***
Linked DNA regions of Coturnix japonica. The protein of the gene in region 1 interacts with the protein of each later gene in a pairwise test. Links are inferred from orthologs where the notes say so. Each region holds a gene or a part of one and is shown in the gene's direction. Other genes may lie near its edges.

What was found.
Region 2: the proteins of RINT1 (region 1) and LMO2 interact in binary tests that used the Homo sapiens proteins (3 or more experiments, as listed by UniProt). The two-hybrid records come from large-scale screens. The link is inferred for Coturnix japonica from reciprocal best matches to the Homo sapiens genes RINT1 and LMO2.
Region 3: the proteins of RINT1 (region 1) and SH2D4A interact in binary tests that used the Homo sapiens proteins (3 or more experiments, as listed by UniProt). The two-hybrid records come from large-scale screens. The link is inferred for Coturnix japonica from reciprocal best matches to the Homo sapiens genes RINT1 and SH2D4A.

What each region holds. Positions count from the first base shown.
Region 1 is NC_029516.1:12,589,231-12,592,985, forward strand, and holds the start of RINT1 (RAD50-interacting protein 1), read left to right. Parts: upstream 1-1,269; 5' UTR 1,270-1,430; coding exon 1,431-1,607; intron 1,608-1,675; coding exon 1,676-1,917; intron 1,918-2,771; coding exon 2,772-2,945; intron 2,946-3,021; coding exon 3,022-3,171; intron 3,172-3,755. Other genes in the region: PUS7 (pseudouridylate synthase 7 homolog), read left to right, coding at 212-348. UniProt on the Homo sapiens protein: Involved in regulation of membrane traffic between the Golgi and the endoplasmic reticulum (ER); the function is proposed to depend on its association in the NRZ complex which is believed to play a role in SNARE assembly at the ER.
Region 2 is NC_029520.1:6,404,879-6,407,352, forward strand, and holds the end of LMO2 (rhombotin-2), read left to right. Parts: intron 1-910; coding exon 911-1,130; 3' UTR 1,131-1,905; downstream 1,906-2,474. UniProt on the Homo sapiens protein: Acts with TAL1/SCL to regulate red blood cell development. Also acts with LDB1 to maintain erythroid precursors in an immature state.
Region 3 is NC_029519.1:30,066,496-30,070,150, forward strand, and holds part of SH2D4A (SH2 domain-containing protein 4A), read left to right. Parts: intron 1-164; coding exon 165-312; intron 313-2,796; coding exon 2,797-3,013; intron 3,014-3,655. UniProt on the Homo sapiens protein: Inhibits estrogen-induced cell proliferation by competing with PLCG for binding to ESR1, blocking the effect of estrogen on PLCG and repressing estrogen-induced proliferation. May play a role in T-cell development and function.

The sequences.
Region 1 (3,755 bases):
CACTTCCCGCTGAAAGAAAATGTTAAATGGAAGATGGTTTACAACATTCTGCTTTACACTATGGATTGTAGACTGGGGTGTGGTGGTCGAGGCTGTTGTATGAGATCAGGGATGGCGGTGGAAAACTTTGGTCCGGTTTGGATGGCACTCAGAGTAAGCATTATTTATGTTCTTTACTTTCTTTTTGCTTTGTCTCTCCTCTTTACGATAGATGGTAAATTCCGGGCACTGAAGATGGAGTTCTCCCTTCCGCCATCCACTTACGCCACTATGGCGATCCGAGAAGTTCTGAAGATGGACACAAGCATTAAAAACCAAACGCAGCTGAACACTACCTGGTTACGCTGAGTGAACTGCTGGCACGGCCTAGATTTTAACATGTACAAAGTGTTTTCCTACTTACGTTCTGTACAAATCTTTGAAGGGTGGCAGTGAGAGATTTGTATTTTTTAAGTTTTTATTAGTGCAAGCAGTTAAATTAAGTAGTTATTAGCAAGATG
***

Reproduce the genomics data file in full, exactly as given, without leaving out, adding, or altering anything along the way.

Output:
Linked DNA regions of Coturnix japonica. The protein of the gene in region 1 interacts with the protein of each later gene in a pairwise test. Links are inferred from orthologs where the notes say so. Each region holds a gene or a part of one and is shown in the gene's direction. Other genes may lie near its edges.

What was found.
Region 2: the proteins of RINT1 (region 1) and LMO2 interact in binary tests that used the Homo sapiens proteins (3 or more experiments, as listed by UniProt). The two-hybrid records come from large-scale screens. The link is inferred for Coturnix japonica from reciprocal best matches to the Homo sapiens genes RINT1 and LMO2.
Region 3: the proteins of RINT1 (region 1) and SH2D4A interact in binary tests that used the Homo sapiens proteins (3 or more experiments, as listed by UniProt). The two-hybrid records come from large-scale screens. The link is inferred for Coturnix japonica from reciprocal best matches to the Homo sapiens genes RINT1 and SH2D4A.

What each region holds. Positions count from the first base shown.
Region 1 is NC_029516.1:12,589,231-12,592,985, forward strand, and holds the start of RINT1 (RAD50-interacting protein 1), read left to right. Parts: upstream 1-1,269; 5' UTR 1,270-1,430; coding exon 1,431-1,607; intron 1,608-1,675; coding exon 1,676-1,917; intron 1,918-2,771; coding exon 2,772-2,945; intron 2,946-3,021; coding exon 3,022-3,171; intron 3,172-3,755. Other genes in the region: PUS7 (pseudouridylate synthase 7 homolog), read left to right, coding at 212-348. UniProt on the Homo sapiens protein: Involved in regulation of membrane traffic between the Golgi and the endoplasmic reticulum (ER); the function is proposed to depend on its association in the NRZ complex which is believed to play a role in SNARE assembly at the ER.
Region 2 is NC_029520.1:6,404,879-6,407,352, forward strand, and holds the end of LMO2 (rhombotin-2), read left to right. Parts: intron 1-910; coding exon 911-1,130; 3' UTR 1,131-1,905; downstream 1,906-2,474. UniProt on the Homo sapiens protein: Acts with TAL1/SCL to regulate red blood cell development. Also acts with LDB1 to maintain erythroid precursors in an immature state.
Region 3 is NC_029519.1:30,066,496-30,070,150, forward strand, and holds part of SH2D4A (SH2 domain-containing protein 4A), read left to right. Parts: intron 1-164; coding exon 165-312; intron 313-2,796; coding exon 2,797-3,013; intron 3,014-3,655. UniProt on the Homo sapiens protein: Inhibits estrogen-induced cell proliferation by competing with PLCG for binding to ESR1, blocking the effect of estrogen on PLCG and repressing estrogen-induced proliferation. May play a role in T-cell development and function.

The sequences.
Region 1 (3,755 bases):
CACTTCCCGCTGAAAGAAAATGTTAAATGGAAGATGGTTTACAACATTCTGCTTTACACTATGGATTGTAGACTGGGGTGTGGTGGTCGAGGCTGTTGTATGAGATCAGGGATGGCGGTGGAAAACTTTGGTCCGGTTTGGATGGCACTCAGAGTAAGCATTATTTATGTTCTTTACTTTCTTTTTGCTTTGTCTCTCCTCTTTACGATAGATGGTAAATTCCGGGCACTGAAGATGGAGTTCTCCCTTCCGCCATCCACTTACGCCACTATGGCGATCCGAGAAGTTCTGAAGATGGACACAAGCATTAAAAACCAAACGCAGCTGAACACTACCTGGTTACGCTGAGTGAACTGCTGGCACGGCCTAGATTTTAACATGTACAAAGTGTTTTCCTACTTACGTTCTGTACAAATCTTTGAAGGGTGGCAGTGAGAGATTTGTATTTTTTAAGTTTTTATTAGTGCAAGCAGTTAAATTAAGTAGTTATTAGCAAGATG